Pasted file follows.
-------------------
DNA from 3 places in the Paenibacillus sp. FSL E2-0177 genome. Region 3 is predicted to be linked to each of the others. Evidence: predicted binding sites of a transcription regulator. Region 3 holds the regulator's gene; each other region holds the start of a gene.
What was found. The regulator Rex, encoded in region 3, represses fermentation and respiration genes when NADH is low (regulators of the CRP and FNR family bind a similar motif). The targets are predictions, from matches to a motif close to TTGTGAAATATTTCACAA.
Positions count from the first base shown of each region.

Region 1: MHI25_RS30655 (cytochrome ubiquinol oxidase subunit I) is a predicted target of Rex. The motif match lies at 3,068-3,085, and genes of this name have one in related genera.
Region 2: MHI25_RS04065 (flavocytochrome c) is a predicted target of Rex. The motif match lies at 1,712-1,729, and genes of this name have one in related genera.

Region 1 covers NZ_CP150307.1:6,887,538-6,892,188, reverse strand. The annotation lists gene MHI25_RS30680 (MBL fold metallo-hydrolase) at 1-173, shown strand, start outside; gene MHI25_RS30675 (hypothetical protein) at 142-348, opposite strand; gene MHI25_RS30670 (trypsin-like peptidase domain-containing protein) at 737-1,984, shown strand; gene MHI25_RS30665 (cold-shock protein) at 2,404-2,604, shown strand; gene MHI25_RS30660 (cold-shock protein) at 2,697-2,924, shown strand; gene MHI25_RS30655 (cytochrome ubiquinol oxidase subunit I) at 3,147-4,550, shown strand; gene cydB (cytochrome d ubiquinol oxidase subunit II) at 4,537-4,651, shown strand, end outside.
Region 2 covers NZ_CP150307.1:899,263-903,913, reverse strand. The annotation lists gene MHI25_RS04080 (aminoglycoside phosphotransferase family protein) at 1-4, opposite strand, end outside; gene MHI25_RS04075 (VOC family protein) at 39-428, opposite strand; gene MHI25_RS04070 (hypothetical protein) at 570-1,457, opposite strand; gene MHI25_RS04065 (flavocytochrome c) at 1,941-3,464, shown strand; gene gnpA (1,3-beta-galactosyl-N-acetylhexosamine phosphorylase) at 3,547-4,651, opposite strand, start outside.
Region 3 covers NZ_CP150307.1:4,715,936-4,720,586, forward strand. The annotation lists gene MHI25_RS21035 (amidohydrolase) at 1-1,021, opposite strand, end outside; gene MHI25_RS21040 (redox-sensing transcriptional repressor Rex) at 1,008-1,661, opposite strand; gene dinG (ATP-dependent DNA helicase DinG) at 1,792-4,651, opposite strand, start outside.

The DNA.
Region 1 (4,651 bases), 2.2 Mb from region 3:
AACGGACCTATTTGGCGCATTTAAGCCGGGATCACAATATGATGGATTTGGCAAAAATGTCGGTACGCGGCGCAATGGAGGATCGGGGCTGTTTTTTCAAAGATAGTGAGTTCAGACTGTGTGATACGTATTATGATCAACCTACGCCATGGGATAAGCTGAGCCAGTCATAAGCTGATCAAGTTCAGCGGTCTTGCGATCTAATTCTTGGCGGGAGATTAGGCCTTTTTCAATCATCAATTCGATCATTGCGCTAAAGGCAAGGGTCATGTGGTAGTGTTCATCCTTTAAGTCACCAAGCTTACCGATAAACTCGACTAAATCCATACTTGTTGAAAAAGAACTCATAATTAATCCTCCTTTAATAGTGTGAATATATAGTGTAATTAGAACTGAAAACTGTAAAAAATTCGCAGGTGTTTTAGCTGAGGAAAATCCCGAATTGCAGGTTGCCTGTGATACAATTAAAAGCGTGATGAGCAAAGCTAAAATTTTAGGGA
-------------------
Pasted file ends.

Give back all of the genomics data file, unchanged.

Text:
DNA from 3 places in the Paenibacillus sp. FSL E2-0177 genome. Region 3 is predicted to be linked to each of the others. Evidence: predicted binding sites of a transcription regulator. Region 3 holds the regulator's gene; each other region holds the start of a gene.
What was found. The regulator Rex, encoded in region 3, represses fermentation and respiration genes when NADH is low (regulators of the CRP and FNR family bind a similar motif). The targets are predictions, from matches to a motif close to TTGTGAAATATTTCACAA.
Positions count from the first base shown of each region.

Region 1: MHI25_RS30655 (cytochrome ubiquinol oxidase subunit I) is a predicted target of Rex. The motif match lies at 3,068-3,085, and genes of this name have one in related genera.
Region 2: MHI25_RS04065 (flavocytochrome c) is a predicted target of Rex. The motif match lies at 1,712-1,729, and genes of this name have one in related genera.

Region 1 covers NZ_CP150307.1:6,887,538-6,892,188, reverse strand. The annotation lists gene MHI25_RS30680 (MBL fold metallo-hydrolase) at 1-173, shown strand, start outside; gene MHI25_RS30675 (hypothetical protein) at 142-348, opposite strand; gene MHI25_RS30670 (trypsin-like peptidase domain-containing protein) at 737-1,984, shown strand; gene MHI25_RS30665 (cold-shock protein) at 2,404-2,604, shown strand; gene MHI25_RS30660 (cold-shock protein) at 2,697-2,924, shown strand; gene MHI25_RS30655 (cytochrome ubiquinol oxidase subunit I) at 3,147-4,550, shown strand; gene cydB (cytochrome d ubiquinol oxidase subunit II) at 4,537-4,651, shown strand, end outside.
Region 2 covers NZ_CP150307.1:899,263-903,913, reverse strand. The annotation lists gene MHI25_RS04080 (aminoglycoside phosphotransferase family protein) at 1-4, opposite strand, end outside; gene MHI25_RS04075 (VOC family protein) at 39-428, opposite strand; gene MHI25_RS04070 (hypothetical protein) at 570-1,457, opposite strand; gene MHI25_RS04065 (flavocytochrome c) at 1,941-3,464, shown strand; gene gnpA (1,3-beta-galactosyl-N-acetylhexosamine phosphorylase) at 3,547-4,651, opposite strand, start outside.
Region 3 covers NZ_CP150307.1:4,715,936-4,720,586, forward strand. The annotation lists gene MHI25_RS21035 (amidohydrolase) at 1-1,021, opposite strand, end outside; gene MHI25_RS21040 (redox-sensing transcriptional repressor Rex) at 1,008-1,661, opposite strand; gene dinG (ATP-dependent DNA helicase DinG) at 1,792-4,651, opposite strand, start outside.

The DNA.
Region 1 (4,651 bases), 2.2 Mb from region 3:
AACGGACCTATTTGGCGCATTTAAGCCGGGATCACAATATGATGGATTTGGCAAAAATGTCGGTACGCGGCGCAATGGAGGATCGGGGCTGTTTTTTCAAAGATAGTGAGTTCAGACTGTGTGATACGTATTATGATCAACCTACGCCATGGGATAAGCTGAGCCAGTCATAAGCTGATCAAGTTCAGCGGTCTTGCGATCTAATTCTTGGCGGGAGATTAGGCCTTTTTCAATCATCAATTCGATCATTGCGCTAAAGGCAAGGGTCATGTGGTAGTGTTCATCCTTTAAGTCACCAAGCTTACCGATAAACTCGACTAAATCCATACTTGTTGAAAAAGAACTCATAATTAATCCTCCTTTAATAGTGTGAATATATAGTGTAATTAGAACTGAAAACTGTAAAAAATTCGCAGGTGTTTTAGCTGAGGAAAATCCCGAATTGCAGGTTGCCTGTGATACAATTAAAAGCGTGATGAGCAAAGCTAAAATTTTAGGGA